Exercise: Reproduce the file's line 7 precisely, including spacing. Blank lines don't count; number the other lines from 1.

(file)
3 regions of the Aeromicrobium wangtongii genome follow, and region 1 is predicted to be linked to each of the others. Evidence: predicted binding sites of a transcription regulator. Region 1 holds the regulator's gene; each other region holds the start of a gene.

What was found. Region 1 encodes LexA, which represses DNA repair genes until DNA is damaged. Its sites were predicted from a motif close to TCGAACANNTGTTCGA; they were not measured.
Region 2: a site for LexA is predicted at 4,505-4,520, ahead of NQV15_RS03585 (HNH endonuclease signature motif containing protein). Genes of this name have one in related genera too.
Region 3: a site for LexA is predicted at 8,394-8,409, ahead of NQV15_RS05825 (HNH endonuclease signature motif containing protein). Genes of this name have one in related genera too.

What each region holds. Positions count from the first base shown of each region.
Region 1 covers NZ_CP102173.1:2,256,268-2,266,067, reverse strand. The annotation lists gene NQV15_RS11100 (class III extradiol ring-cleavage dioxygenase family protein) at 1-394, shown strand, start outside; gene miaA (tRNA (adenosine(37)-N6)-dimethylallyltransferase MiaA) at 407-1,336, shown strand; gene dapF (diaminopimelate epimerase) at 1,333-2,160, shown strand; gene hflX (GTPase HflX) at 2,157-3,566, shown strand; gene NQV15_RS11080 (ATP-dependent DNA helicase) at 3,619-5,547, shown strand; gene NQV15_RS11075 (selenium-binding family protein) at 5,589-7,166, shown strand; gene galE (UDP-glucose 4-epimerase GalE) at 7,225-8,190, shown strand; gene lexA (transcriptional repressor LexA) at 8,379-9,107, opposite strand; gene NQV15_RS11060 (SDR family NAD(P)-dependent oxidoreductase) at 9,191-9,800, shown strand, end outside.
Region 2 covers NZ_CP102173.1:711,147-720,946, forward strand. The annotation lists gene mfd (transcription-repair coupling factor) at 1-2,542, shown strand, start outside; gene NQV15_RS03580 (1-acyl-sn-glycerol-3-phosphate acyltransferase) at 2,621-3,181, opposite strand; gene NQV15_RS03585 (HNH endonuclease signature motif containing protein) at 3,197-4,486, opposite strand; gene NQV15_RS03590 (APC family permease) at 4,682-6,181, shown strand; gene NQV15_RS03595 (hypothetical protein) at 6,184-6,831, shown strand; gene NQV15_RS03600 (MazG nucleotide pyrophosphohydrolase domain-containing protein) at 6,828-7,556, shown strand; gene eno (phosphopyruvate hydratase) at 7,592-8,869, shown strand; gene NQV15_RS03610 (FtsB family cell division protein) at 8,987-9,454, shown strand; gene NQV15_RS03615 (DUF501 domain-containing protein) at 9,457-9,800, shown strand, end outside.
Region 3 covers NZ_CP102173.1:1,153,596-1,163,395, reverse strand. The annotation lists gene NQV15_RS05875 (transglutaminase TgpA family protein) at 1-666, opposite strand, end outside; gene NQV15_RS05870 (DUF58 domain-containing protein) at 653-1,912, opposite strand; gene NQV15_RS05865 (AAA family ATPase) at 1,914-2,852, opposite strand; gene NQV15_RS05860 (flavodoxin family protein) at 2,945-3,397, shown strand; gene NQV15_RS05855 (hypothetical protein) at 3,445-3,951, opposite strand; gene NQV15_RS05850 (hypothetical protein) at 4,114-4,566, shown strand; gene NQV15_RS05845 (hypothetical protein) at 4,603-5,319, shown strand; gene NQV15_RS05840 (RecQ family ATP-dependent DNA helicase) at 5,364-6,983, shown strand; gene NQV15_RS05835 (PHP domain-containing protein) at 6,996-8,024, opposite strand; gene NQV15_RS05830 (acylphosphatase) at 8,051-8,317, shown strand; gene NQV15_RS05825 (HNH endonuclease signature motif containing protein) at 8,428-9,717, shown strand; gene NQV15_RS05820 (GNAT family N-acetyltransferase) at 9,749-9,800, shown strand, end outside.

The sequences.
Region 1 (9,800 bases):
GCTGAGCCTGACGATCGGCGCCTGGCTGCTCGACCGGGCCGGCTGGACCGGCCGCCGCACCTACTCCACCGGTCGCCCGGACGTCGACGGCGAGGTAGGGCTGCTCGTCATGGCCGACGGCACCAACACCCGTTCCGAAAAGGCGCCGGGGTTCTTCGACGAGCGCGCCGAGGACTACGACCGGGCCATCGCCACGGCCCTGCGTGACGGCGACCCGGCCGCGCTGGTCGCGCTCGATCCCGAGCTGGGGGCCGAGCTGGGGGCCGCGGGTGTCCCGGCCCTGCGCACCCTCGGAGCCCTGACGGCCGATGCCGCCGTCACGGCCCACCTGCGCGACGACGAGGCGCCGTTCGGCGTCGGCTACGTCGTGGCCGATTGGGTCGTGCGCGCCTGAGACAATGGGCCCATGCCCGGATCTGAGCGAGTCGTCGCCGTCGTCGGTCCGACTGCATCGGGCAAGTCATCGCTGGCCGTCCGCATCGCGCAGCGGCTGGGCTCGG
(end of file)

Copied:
Region 2 covers NZ_CP102173.1:711,147-720,946, forward strand. The annotation lists gene mfd (transcription-repair coupling factor) at 1-2,542, shown strand, start outside; gene NQV15_RS03580 (1-acyl-sn-glycerol-3-phosphate acyltransferase) at 2,621-3,181, opposite strand; gene NQV15_RS03585 (HNH endonuclease signature motif containing protein) at 3,197-4,486, opposite strand; gene NQV15_RS03590 (APC family permease) at 4,682-6,181, shown strand; gene NQV15_RS03595 (hypothetical protein) at 6,184-6,831, shown strand; gene NQV15_RS03600 (MazG nucleotide pyrophosphohydrolase domain-containing protein) at 6,828-7,556, shown strand; gene eno (phosphopyruvate hydratase) at 7,592-8,869, shown strand; gene NQV15_RS03610 (FtsB family cell division protein) at 8,987-9,454, shown strand; gene NQV15_RS03615 (DUF501 domain-containing protein) at 9,457-9,800, shown strand, end outside.